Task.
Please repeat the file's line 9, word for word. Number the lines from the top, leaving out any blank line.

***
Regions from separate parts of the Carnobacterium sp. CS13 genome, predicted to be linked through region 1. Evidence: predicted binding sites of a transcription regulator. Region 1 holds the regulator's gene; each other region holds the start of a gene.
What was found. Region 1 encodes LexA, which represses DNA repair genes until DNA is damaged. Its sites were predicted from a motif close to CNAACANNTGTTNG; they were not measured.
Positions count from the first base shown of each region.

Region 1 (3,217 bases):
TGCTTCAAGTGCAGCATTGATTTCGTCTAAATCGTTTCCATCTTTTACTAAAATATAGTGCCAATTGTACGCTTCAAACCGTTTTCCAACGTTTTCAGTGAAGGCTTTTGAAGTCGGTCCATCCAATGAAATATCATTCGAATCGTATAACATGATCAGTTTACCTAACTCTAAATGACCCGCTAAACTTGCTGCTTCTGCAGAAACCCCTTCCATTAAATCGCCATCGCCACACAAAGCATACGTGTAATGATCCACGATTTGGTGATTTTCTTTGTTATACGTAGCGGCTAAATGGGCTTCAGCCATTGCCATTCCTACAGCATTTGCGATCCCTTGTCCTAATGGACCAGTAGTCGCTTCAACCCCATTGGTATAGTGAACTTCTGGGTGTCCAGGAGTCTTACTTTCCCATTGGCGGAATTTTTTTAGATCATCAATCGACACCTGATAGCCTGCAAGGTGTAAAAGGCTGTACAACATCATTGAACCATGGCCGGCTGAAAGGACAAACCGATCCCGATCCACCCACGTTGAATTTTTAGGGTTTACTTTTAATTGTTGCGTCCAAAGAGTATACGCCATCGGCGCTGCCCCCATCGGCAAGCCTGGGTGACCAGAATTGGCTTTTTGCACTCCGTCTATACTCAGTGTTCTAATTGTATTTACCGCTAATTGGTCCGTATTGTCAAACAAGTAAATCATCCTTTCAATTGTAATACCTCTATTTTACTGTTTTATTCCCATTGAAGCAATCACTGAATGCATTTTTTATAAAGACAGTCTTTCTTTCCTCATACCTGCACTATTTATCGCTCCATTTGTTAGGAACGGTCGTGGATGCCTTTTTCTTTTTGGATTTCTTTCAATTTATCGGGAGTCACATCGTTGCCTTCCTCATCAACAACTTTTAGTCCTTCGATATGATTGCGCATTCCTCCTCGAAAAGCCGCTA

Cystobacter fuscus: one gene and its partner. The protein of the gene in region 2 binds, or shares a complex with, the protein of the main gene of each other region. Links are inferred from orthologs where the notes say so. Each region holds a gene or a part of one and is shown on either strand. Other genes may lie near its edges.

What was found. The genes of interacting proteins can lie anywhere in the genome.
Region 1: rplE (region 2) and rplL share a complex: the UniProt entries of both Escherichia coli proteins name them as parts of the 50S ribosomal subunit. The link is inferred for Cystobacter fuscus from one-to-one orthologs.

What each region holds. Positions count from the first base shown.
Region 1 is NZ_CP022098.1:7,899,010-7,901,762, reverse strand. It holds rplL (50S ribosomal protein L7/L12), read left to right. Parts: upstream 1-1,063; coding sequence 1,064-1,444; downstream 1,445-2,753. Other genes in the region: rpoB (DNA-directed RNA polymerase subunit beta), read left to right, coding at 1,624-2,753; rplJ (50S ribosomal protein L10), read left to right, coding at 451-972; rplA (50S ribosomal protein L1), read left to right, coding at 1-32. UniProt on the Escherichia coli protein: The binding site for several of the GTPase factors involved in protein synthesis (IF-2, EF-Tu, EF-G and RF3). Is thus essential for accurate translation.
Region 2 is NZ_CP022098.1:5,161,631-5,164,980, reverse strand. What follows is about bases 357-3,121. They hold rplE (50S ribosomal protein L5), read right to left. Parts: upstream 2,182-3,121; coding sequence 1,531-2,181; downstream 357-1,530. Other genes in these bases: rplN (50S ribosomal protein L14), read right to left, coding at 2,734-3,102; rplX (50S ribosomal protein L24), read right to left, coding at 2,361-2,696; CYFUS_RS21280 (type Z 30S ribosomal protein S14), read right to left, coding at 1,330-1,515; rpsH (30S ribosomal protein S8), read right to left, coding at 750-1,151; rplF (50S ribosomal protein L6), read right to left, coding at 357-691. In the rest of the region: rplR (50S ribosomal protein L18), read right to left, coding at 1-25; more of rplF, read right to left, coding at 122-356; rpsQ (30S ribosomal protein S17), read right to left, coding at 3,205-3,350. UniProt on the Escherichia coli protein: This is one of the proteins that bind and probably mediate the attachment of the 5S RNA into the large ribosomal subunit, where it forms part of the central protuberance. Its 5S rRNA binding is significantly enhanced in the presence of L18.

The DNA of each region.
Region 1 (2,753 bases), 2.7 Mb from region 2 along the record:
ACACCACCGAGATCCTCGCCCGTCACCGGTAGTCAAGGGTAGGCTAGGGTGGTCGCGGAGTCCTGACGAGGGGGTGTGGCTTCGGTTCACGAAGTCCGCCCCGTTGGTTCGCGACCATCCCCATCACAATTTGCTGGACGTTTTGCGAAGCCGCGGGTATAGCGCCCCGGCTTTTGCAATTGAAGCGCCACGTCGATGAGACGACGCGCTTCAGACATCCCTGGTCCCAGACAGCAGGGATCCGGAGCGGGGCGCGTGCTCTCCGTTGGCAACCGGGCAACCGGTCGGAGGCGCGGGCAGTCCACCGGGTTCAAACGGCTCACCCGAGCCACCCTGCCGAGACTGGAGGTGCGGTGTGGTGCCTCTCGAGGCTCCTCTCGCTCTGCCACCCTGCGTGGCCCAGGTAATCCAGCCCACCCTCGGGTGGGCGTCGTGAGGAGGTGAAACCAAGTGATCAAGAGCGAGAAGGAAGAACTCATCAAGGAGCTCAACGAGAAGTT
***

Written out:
What each region holds. Positions count from the first base shown.